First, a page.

Orban’s unfavourable electoral reform led opposition parties to cooperate. Once the opposition presented a single strong candidate against the Fidesz contender, Orban’s haul of district seats showed a downward trend. Confronted by a united opposition, Orban changed the rules again and introduced “voter tourism,” allowing any Hungarian citizen to legally register to vote in any district. Before the election, it was reported that voters were strategically shuffled. Monitors documented minibuses delivering clusters of voters to polls.

Orban’s control over the broadcast and print media landscape is immense and the opposition can hardly get its message out. Since 2010, Orbán’s incumbent party started to systematically dismantle media independence, freedom and pluralism. Thus, the government obtained an unusually high degree of media control in comparison to other EU states. These moves ultimately served as a means of forming a pro-government media ‘empire’, which largely restricted public access to critical and reliable information. In 2018, the incumbent party established the Central European Press and Media Foundation (CEPMF) in order to unite almost all pro-government media outlets within a single framework. These media outlets are financially supported by pro-government businessmen, with the aim to ‘defend’ Hungarian national identity. In contrast, critical media is often labelled as the tool of “Hungary-haters”, foreign agents and traitors. In addition, prior to the election, Fidesz allocated almost 10 times more funding on billboards than the opposition, exceeding legal campaign finance limits on billboards alone. However, Fidesz has repeatedly escaped enforcement of campaign finance rules, while other parties have been getting fines.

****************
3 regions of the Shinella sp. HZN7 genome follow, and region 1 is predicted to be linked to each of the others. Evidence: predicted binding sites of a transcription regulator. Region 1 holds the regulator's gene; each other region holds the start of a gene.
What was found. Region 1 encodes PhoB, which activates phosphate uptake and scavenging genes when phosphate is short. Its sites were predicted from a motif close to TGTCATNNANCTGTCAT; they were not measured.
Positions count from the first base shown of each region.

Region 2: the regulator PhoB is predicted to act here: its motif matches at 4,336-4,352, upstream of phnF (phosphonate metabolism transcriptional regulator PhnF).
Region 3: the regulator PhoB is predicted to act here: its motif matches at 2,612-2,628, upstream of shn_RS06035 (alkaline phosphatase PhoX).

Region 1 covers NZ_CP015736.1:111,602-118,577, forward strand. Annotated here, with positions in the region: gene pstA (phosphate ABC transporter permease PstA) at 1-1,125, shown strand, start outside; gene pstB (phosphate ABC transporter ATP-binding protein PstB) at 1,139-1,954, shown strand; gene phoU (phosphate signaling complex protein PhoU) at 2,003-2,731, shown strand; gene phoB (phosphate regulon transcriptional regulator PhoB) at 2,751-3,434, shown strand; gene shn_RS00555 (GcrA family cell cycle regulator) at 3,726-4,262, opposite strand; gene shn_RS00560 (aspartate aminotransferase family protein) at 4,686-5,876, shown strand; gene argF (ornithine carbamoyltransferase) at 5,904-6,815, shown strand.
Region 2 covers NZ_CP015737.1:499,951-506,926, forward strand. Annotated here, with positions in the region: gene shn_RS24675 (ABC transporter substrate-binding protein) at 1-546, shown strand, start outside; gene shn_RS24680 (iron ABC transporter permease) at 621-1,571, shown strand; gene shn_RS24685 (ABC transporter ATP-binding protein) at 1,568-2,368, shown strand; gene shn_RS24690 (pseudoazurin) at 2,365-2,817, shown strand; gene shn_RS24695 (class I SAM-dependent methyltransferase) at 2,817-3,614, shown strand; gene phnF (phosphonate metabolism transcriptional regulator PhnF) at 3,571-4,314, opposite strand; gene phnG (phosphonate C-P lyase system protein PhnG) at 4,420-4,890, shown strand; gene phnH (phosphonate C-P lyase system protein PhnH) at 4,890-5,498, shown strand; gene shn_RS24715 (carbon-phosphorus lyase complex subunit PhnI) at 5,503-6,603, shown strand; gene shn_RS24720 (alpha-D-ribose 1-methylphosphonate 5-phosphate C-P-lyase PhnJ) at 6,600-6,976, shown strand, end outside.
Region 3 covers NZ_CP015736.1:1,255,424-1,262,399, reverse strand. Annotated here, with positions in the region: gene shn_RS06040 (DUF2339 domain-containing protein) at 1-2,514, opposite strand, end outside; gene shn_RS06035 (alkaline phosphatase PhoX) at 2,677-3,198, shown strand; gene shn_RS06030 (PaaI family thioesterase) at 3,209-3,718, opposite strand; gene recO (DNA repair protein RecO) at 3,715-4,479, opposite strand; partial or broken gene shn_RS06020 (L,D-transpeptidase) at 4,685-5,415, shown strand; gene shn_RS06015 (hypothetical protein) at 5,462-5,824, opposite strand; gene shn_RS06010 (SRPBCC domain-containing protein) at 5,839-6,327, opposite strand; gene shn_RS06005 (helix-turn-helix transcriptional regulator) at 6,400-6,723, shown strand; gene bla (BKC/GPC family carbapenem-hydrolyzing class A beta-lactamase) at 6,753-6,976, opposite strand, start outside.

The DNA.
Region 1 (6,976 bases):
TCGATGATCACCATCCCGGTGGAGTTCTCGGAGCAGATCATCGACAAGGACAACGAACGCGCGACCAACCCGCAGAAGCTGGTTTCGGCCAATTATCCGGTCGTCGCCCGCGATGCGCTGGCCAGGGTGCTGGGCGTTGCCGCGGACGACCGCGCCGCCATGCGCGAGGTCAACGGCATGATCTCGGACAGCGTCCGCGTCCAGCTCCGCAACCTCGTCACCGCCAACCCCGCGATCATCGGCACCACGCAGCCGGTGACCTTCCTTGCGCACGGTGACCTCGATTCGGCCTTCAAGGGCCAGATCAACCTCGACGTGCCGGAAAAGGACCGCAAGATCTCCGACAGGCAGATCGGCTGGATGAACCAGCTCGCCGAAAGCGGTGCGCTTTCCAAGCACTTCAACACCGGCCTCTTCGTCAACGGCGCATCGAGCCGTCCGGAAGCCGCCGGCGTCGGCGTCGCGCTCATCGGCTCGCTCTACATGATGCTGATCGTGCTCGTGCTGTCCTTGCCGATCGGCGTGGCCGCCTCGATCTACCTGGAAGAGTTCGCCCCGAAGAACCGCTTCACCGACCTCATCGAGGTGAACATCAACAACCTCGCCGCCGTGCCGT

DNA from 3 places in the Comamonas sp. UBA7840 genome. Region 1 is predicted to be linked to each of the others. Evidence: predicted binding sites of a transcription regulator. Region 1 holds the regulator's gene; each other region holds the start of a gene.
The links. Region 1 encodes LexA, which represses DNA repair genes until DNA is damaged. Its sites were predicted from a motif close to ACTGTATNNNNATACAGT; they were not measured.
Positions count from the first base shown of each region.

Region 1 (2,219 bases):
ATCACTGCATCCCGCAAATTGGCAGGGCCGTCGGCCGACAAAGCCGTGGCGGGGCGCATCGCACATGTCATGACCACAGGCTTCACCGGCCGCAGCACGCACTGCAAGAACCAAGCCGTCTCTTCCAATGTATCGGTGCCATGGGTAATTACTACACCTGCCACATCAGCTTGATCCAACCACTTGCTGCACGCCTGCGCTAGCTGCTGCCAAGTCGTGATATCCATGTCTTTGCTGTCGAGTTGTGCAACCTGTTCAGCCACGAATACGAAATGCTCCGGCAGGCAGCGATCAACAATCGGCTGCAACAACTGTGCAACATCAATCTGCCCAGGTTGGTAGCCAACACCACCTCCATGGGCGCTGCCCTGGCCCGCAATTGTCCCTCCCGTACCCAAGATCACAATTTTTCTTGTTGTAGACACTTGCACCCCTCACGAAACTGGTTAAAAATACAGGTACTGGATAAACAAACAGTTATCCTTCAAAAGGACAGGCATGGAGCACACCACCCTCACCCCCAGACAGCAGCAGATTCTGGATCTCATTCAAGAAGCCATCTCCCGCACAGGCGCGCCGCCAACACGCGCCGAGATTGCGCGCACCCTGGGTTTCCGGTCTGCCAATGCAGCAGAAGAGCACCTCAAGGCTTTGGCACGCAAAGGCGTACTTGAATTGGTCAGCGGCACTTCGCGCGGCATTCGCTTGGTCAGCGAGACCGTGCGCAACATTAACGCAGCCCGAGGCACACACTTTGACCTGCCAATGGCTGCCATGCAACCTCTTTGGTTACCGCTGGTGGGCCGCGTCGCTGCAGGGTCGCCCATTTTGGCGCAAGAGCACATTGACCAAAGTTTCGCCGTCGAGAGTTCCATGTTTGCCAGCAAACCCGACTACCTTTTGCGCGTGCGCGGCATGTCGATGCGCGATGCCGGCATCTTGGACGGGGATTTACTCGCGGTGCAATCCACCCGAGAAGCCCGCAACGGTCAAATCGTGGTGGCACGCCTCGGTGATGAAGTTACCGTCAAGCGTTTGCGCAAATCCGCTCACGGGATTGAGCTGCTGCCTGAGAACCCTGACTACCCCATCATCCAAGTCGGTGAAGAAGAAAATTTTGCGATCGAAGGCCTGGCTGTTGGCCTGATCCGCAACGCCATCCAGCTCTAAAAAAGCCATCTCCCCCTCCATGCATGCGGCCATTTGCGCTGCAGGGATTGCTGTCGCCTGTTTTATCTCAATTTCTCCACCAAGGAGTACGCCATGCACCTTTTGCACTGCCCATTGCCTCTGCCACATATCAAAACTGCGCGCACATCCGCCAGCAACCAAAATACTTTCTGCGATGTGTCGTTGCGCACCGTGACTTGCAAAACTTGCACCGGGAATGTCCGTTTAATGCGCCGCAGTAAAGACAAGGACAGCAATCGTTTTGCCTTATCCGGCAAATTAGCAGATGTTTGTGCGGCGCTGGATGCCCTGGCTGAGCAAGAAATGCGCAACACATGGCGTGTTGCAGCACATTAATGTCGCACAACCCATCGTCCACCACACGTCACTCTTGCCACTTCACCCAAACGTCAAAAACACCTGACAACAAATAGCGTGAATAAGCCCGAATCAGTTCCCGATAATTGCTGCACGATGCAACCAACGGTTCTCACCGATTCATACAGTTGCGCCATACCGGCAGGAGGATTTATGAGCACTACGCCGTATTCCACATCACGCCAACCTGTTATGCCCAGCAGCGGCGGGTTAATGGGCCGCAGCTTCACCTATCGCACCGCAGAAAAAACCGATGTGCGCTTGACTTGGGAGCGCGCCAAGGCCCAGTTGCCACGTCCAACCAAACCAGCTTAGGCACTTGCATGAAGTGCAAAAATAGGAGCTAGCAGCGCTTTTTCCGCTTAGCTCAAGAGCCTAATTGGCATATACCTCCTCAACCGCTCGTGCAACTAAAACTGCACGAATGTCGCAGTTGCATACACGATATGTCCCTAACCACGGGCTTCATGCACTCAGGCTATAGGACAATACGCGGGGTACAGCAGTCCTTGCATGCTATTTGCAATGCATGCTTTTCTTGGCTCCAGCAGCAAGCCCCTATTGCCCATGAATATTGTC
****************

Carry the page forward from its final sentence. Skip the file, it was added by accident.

Orban’s government uses its incumbency to blur the lines between state and party. To guarantee votes from various social groups, prior to the election, the ruling party exempted young people from paying personal income taxes, increased the minimum wage and paid retirees an additional month’s pension. Against the backdrop of inflation, the government also froze mortgage interest rates, food prices and fuel costs. These social benefits, delivered in the run-up to the election, probably swayed voters who were on the fence.

The recent election in Hungary has shown that democratic backsliding is to continue in the country and importantly in an EU member state. Voices often blame the EU for inaction, although it is obvious that liberal democracy has long begun to suffer on a global scale. The fact that an EU member state now actively distances itself from democracy significantly undermines the organisation’s unity and its international image necessary for promoting and defending democratic values elsewhere in the world.